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May 01
to
Oct 31

Homespun & Handmade: Culture in the AFHA Region

Mini Grants

The “Homespun & Handmade” exhibit is now open through October 31, 2015, at the Darden Mill Building in Elkins. The exhibit highlights and interprets the story of the region’s material culture as well as the Appalachian Forest Heritage Area tradition of making by hand what was needed for both survival and pleasure. The display includes a mix of text and images as well as illustrative artifacts such as musical instruments, long rifles, quilts, and wood carvings.

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Aug 26
to
Sep 06

The Hatfields & McCoys: American Blood Feud Traveling Exhibit

Traveling Exhibits

Developed by the West Virginia Humanities Council and illustrated by West Virginia University graphic design students with financial support from ZMM Architects and Engineers, this traveling exhibit relates the history of the events that have become synonymous with the word feud.

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Sep 05

History Alive! – Ostenaco

History Alive

During the French and Indian War, Ostenaco was a leader of Cherokee warriors who allied with Virginia military leaders against northern tribes fighting with the French. His leadership provided a vital alliance for the British colonial settlements in much of present West Virginia. His influence contributed significantly to the expansion of English-speaking peoples into the Mountain State.r

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Sep 11

History Hitting the Road at the Webster County Fair

Mini Grants

The “History Hitting the Road” program is a cultural education program designed to introduce participants to 18th century heritage arts and trade activities. The show will kick off on September 11th with Youth Day, admission is free and all children are excused from school to enjoy the events. Later that evening from 6:00-8:00 the exhibit will be open for the general public to view. On September 12th the Fair’s largest attendance evening, the exhibit is scheduled to be open and…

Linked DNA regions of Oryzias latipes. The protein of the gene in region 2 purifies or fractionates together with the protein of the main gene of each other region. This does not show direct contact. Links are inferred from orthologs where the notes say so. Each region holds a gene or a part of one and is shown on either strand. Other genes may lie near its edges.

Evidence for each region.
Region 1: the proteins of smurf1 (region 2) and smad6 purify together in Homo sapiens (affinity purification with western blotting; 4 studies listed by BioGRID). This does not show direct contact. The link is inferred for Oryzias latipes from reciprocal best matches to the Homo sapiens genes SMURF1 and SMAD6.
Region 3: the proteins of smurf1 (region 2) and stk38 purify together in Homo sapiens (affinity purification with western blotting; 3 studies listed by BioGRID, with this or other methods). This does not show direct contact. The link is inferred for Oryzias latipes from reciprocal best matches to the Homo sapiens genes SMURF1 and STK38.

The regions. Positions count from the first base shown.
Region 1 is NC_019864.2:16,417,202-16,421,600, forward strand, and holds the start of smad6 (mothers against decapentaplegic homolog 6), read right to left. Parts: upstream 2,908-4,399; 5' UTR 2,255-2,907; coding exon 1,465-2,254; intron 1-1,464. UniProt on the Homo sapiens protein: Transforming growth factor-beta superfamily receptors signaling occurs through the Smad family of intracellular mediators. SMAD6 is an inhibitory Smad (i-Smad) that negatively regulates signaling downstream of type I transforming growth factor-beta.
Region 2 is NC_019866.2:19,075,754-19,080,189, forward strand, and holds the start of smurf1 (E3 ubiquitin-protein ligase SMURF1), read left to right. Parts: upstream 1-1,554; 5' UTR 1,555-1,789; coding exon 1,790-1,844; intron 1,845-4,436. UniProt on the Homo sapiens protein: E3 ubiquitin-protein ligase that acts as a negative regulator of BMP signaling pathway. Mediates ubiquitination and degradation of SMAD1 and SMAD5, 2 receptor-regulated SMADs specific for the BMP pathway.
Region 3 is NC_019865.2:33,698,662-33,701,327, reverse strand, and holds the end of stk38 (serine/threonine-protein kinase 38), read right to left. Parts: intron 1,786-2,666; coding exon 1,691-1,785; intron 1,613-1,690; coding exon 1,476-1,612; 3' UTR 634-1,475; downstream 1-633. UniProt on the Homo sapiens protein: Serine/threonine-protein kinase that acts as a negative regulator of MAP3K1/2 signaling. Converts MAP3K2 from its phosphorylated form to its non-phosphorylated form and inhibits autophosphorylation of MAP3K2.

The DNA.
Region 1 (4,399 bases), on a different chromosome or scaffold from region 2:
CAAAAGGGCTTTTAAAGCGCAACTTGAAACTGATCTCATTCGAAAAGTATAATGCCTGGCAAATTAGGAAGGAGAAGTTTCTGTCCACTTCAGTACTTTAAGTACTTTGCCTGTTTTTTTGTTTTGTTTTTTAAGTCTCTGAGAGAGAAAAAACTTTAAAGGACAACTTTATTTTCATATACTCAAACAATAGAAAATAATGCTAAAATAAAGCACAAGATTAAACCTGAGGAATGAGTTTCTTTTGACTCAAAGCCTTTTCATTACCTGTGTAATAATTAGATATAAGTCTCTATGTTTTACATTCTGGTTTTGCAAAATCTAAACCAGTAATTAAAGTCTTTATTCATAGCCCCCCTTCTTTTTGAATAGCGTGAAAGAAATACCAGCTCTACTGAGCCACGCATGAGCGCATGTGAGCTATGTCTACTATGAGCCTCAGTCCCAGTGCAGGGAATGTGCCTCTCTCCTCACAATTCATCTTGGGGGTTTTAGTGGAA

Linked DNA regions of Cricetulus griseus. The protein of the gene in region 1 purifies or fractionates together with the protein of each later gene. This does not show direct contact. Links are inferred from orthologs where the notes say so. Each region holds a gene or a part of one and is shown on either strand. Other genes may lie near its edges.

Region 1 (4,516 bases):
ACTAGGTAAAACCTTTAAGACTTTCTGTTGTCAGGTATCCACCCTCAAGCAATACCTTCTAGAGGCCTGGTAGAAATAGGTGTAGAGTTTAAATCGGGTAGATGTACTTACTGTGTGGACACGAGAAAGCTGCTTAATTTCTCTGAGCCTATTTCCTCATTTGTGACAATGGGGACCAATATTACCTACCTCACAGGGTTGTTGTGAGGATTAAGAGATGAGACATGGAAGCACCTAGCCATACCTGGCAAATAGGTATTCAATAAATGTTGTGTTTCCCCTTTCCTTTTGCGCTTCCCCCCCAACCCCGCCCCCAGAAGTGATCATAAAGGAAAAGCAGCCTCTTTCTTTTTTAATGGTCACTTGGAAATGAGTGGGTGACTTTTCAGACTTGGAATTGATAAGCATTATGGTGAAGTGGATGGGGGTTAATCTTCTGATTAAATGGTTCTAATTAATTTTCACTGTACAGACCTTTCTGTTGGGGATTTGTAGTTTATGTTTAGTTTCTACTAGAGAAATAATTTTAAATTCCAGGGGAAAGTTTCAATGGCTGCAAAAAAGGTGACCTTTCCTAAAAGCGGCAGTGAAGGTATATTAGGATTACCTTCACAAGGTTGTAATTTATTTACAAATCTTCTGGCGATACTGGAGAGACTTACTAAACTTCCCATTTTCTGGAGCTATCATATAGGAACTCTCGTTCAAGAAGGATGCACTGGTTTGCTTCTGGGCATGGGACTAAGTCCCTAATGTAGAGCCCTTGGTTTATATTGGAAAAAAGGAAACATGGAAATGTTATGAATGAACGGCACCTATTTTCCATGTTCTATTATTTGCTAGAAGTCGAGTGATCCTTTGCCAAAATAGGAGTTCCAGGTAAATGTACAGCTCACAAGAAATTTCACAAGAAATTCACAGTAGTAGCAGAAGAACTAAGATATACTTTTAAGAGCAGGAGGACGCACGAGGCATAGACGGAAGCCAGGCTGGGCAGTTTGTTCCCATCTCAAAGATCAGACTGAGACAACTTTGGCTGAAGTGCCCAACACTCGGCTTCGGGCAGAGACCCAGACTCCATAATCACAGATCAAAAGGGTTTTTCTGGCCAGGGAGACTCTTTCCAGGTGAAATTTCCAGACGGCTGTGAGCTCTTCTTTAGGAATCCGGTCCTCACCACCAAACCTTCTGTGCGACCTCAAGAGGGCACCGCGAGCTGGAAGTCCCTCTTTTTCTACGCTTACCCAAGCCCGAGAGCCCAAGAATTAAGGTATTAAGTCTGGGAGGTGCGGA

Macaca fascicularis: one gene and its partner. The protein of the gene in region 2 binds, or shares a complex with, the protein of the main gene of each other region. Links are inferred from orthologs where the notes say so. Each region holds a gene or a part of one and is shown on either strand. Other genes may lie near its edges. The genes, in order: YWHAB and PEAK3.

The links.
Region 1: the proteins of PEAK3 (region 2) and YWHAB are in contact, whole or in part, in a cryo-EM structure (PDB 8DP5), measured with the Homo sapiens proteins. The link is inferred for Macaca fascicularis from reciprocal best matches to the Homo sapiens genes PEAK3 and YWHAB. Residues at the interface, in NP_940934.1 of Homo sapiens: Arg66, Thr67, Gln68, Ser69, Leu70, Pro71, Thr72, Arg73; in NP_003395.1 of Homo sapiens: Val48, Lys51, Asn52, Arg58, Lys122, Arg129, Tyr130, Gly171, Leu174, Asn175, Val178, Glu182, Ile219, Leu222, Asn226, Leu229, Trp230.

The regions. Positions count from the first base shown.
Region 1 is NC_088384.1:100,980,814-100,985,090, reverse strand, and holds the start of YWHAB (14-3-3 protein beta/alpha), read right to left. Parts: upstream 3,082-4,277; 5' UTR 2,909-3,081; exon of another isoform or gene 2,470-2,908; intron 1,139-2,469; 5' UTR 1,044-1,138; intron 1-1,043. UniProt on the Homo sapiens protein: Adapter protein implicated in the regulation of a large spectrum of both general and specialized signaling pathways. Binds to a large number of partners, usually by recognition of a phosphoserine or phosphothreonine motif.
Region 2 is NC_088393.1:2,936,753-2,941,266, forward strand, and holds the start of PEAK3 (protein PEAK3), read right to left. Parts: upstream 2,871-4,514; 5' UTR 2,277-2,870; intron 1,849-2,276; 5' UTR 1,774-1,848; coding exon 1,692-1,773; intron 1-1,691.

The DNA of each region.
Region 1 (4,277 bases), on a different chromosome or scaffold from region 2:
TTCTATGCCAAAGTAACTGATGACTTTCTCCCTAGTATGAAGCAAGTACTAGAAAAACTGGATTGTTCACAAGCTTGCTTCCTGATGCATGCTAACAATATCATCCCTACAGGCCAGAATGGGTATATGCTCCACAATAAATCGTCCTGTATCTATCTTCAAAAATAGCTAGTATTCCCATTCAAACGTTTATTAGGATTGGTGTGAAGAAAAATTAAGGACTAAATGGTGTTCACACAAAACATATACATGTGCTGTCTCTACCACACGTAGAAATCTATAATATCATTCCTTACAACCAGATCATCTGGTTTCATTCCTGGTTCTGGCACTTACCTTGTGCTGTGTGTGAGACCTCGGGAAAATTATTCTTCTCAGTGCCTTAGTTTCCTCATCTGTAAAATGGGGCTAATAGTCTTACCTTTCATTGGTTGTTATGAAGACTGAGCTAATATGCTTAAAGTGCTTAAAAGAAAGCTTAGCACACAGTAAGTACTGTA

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Sep 12

Sacagawea – History Alive!

History Alive

When Lewis and Clark hired her French-Canadian husband as an interpreter for their expedition in 1804 Sacagawea became the lone female member of the Corps of Discovery. She gave birth to a son in early 1805 and cared for the newborn while on the grueling journey to the Pacific. Aside from her value as an interpreter with knowledge of the landscape her presence with the expedition also communicated to tribes along the way that the Corps had peaceful intentions.

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Sep 12

History Hitting the Road at the Webster County Fair

Mini Grants

The “History Hitting the Road” program is a cultural education program designed to introduce participants to 18th century heritage arts and trade activities. The show will kick off on September 11th with Youth Day, admission is free and all children are excused from school to enjoy the events. Later that evening from 6:00-8:00 the exhibit will be open for the general public to view. On September 12th the Fair’s largest attendance evening, the exhibit is scheduled to be open and…

learn more »
Sep 14
to
Oct 05

The Hatfields & McCoys: American Blood Feud Traveling Exhibit

Traveling Exhibits

Developed by the West Virginia Humanities Council and illustrated by West Virginia University graphic design students with financial support from ZMM Architects and Engineers, this traveling exhibit relates the history of the events that have become synonymous with the word feud.

learn more »
Sep 14

How Carrie Williams, famous WV school teacher, improved education for African American Students

Major Grants

A Press Conference will announce the release of “Stories from West Virginia’s Civil Rights History,” will take place at the West Virginia State Capitol, in the lower Rotunda at 10 a.m. r

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Sep 14

How Carrie Williams, famous WV school teacher, improved education for African American Students

Major Grants

The program begins at 7 p.m. and includes a lecture and book signing.

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Sep 15

Ward Hill Lamon History Alive!

History Alive

When Abraham Lincoln was elected president he asked his former law partner and friend Ward Hill Lamon to accompany him to Washington. A physically imposing man, Lamon was appointed by Lincoln the U.S. Marshal for the District of Columbia. Out of friendship and loyalty the Virginian also considered himself the president’s bodyguard. On the night Lincoln was assassinated Lamon was on assignment in Richmond. The death of the president plagued Lamon the rest of his life as he believed his…

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